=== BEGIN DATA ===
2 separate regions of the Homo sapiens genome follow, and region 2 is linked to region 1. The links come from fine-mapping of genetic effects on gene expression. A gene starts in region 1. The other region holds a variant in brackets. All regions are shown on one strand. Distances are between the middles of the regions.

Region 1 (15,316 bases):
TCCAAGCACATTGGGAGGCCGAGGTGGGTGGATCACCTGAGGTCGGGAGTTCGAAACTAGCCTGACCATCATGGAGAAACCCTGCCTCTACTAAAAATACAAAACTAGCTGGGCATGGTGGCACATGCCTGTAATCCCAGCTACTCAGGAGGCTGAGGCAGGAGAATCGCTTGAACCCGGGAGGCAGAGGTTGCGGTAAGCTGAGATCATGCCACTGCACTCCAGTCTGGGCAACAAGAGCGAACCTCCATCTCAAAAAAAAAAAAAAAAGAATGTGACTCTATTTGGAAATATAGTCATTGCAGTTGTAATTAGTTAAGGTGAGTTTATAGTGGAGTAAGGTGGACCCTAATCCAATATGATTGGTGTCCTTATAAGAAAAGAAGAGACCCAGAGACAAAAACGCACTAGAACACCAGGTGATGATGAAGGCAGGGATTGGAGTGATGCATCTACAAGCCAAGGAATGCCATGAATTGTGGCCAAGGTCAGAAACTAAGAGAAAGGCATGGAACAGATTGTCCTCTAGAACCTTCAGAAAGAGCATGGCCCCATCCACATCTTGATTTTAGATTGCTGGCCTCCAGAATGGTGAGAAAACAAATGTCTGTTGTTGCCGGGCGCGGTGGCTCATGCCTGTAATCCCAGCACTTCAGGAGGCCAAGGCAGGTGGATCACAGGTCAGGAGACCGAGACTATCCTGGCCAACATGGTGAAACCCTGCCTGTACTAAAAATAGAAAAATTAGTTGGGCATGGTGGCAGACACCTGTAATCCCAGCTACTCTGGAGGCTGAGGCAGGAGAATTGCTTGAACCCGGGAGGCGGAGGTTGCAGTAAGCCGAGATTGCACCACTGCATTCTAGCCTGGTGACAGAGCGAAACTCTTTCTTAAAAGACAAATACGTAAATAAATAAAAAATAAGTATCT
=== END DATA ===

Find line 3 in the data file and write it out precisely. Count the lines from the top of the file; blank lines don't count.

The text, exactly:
TCCAAGCACATTGGGAGGCCGAGGTGGGTGGATCACCTGAGGTCGGGAGTTCGAAACTAGCCTGACCATCATGGAGAAACCCTGCCTCTACTAAAAATACAAAACTAGCTGGGCATGGTGGCACATGCCTGTAATCCCAGCTACTCAGGAGGCTGAGGCAGGAGAATCGCTTGAACCCGGGAGGCAGAGGTTGCGGTAAGCTGAGATCATGCCACTGCACTCCAGTCTGGGCAACAAGAGCGAACCTCCATCTCAAAAAAAAAAAAAAAAGAATGTGACTCTATTTGGAAATATAGTCATTGCAGTTGTAATTAGTTAAGGTGAGTTTATAGTGGAGTAAGGTGGACCCTAATCCAATATGATTGGTGTCCTTATAAGAAAAGAAGAGACCCAGAGACAAAAACGCACTAGAACACCAGGTGATGATGAAGGCAGGGATTGGAGTGATGCATCTACAAGCCAAGGAATGCCATGAATTGTGGCCAAGGTCAGAAACTAAGAGAAAGGCATGGAACAGATTGTCCTCTAGAACCTTCAGAAAGAGCATGGCCCCATCCACATCTTGATTTTAGATTGCTGGCCTCCAGAATGGTGAGAAAACAAATGTCTGTTGTTGCCGGGCGCGGTGGCTCATGCCTGTAATCCCAGCACTTCAGGAGGCCAAGGCAGGTGGATCACAGGTCAGGAGACCGAGACTATCCTGGCCAACATGGTGAAACCCTGCCTGTACTAAAAATAGAAAAATTAGTTGGGCATGGTGGCAGACACCTGTAATCCCAGCTACTCTGGAGGCTGAGGCAGGAGAATTGCTTGAACCCGGGAGGCGGAGGTTGCAGTAAGCCGAGATTGCACCACTGCATTCTAGCCTGGTGACAGAGCGAAACTCTTTCTTAAAAGACAAATACGTAAATAAATAAAAAATAAGTATCT